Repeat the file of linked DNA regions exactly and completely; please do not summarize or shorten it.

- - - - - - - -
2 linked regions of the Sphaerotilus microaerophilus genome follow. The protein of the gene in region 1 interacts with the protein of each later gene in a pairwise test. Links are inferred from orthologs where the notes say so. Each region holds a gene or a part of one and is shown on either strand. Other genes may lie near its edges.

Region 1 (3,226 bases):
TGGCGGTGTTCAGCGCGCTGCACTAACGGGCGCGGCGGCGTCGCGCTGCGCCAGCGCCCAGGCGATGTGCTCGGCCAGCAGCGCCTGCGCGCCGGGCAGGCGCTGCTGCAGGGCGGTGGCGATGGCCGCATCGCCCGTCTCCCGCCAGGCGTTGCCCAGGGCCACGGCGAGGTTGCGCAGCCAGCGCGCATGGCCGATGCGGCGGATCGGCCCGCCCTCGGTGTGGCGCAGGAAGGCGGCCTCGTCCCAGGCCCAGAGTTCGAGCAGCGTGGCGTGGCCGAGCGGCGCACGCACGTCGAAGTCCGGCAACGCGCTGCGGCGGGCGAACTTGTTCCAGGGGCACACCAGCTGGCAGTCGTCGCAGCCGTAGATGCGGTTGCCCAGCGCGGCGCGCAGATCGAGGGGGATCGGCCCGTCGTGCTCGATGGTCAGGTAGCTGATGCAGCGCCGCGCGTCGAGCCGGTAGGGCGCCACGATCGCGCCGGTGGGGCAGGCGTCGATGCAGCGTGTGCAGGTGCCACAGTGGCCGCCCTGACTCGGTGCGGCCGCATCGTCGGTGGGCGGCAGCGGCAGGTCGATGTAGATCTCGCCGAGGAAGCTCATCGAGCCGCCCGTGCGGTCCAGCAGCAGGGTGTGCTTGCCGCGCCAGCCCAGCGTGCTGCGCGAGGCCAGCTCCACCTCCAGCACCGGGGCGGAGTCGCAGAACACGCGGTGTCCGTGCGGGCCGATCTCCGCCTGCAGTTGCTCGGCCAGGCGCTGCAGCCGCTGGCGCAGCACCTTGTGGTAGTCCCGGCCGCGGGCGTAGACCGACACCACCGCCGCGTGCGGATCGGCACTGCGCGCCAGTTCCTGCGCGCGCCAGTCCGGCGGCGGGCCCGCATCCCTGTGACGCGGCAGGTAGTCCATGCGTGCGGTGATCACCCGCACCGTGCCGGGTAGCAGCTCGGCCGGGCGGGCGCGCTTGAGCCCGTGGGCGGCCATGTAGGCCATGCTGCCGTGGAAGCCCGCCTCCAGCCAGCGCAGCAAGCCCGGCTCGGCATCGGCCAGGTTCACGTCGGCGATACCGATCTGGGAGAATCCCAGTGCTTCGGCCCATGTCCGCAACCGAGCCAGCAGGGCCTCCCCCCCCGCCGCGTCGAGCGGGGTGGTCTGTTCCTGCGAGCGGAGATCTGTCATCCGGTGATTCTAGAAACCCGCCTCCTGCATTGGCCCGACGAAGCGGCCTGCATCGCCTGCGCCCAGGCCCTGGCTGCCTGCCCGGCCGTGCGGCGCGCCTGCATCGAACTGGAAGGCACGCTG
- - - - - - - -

2 linked regions of the Sphaerotilus microaerophilus genome follow. The protein of the gene in region 1 interacts with the protein of each later gene in a pairwise test. Links are inferred from orthologs where the notes say so. Each region holds a gene or a part of one and is shown on either strand. Other genes may lie near its edges.

Region 1 (3,226 bases):
TGGCGGTGTTCAGCGCGCTGCACTAACGGGCGCGGCGGCGTCGCGCTGCGCCAGCGCCCAGGCGATGTGCTCGGCCAGCAGCGCCTGCGCGCCGGGCAGGCGCTGCTGCAGGGCGGTGGCGATGGCCGCATCGCCCGTCTCCCGCCAGGCGTTGCCCAGGGCCACGGCGAGGTTGCGCAGCCAGCGCGCATGGCCGATGCGGCGGATCGGCCCGCCCTCGGTGTGGCGCAGGAAGGCGGCCTCGTCCCAGGCCCAGAGTTCGAGCAGCGTGGCGTGGCCGAGCGGCGCACGCACGTCGAAGTCCGGCAACGCGCTGCGGCGGGCGAACTTGTTCCAGGGGCACACCAGCTGGCAGTCGTCGCAGCCGTAGATGCGGTTGCCCAGCGCGGCGCGCAGATCGAGGGGGATCGGCCCGTCGTGCTCGATGGTCAGGTAGCTGATGCAGCGCCGCGCGTCGAGCCGGTAGGGCGCCACGATCGCGCCGGTGGGGCAGGCGTCGATGCAGCGTGTGCAGGTGCCACAGTGGCCGCCCTGACTCGGTGCGGCCGCATCGTCGGTGGGCGGCAGCGGCAGGTCGATGTAGATCTCGCCGAGGAAGCTCATCGAGCCGCCCGTGCGGTCCAGCAGCAGGGTGTGCTTGCCGCGCCAGCCCAGCGTGCTGCGCGAGGCCAGCTCCACCTCCAGCACCGGGGCGGAGTCGCAGAACACGCGGTGTCCGTGCGGGCCGATCTCCGCCTGCAGTTGCTCGGCCAGGCGCTGCAGCCGCTGGCGCAGCACCTTGTGGTAGTCCCGGCCGCGGGCGTAGACCGACACCACCGCCGCGTGCGGATCGGCACTGCGCGCCAGTTCCTGCGCGCGCCAGTCCGGCGGCGGGCCCGCATCCCTGTGACGCGGCAGGTAGTCCATGCGTGCGGTGATCACCCGCACCGTGCCGGGTAGCAGCTCGGCCGGGCGGGCGCGCTTGAGCCCGTGGGCGGCCATGTAGGCCATGCTGCCGTGGAAGCCCGCCTCCAGCCAGCGCAGCAAGCCCGGCTCGGCATCGGCCAGGTTCACGTCGGCGATACCGATCTGGGAGAATCCCAGTGCTTCGGCCCATGTCCGCAACCGAGCCAGCAGGGCCTCCCCCCCCGCCGCGTCGAGCGGGGTGGTCTGTTCCTGCGAGCGGAGATCTGTCATCCGGTGATTCTAGAAACCCGCCTCCTGCATTGGCCCGACGAAGCGGCCTGCATCGCCTGCGCCCAGGCCCTGGCTGCCTGCCCGGCCGTGCGGCGCGCCTGCATCGAACTGGAAGGCACGCTG